LOL at the grant funding... You would be VERY surprised about how very little funding OEM offices (in Missouri) receives. Grant funding from the federal government has been drying up over the past few years. I have friends that work in Iowa. I wish I had half their budget.
 
Feb 19, 2005
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Macon, MO
I can tell you for a fact it does not trickle down to the locals. 8.0 mil went to locals for FY 15. that doesnt go far when you divide that up among 116 agencies, and those are mainly in the KC and STL metro area... Also Iowa Counties have a much better funding strategy. There are quite a few counties that employ a special levy for funding in addition whereas most MO counties' OEMs dont have any way to get funding other than grants and general revenue. I could go on about this subject all day... but Ill just leave it at that...
 
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rdale

EF5
Mar 1, 2004
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Lansing, MI
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Trying to fund 116 individual agencies might be at the core of the issue... Here we do it all regionally and then break down to locals as needed. Interesting seeing how other states do it.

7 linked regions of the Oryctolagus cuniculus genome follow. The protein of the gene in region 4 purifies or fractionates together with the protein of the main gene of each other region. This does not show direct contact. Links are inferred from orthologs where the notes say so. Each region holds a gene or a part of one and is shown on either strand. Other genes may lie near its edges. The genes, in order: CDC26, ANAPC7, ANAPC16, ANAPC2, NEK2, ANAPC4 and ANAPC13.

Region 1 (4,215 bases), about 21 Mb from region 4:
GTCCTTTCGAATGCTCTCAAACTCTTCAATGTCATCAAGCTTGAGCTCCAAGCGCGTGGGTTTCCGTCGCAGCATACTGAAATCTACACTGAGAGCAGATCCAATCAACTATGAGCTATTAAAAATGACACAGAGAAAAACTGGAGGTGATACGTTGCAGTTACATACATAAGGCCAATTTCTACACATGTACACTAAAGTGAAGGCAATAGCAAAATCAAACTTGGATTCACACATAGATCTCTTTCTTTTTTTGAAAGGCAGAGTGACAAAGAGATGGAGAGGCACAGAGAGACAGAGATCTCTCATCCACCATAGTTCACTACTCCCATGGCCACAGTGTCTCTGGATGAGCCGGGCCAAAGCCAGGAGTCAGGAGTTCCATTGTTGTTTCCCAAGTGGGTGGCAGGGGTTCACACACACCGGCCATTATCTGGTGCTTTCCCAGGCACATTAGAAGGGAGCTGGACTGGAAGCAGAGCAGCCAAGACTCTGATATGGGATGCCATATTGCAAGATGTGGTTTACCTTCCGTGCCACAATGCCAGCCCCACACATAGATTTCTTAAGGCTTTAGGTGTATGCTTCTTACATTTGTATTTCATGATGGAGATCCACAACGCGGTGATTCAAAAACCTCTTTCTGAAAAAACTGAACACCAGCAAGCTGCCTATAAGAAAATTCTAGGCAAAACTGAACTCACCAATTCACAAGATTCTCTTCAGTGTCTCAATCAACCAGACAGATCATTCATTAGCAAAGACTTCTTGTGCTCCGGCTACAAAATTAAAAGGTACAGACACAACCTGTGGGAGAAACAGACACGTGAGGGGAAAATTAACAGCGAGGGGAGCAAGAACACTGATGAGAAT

Feb 19, 2005
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Macon, MO
Trying to fund 116 individual agencies might be at the core of the issue... Here we do it all regionally and then break down to locals as needed. Interesting seeing how other states do it.
They do that with Homeland Security money... broke down on a regional basis... but that is used to fund everything from generators to health departments (in our region its mainly health departments) . It is supposed to be regional assets Therefore things like sirens do not get funded. That subject fires me up too... but that's different story altogether.
 
Jul 16, 2013
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Joplin, MO
"Number one, it was on Facebook. My daughter-in-law was, what's up with these alarms going off every three minutes? I don't know if we're supposed to take cover. If it's over. They keep going off, you know. Just Irritating," says Estes.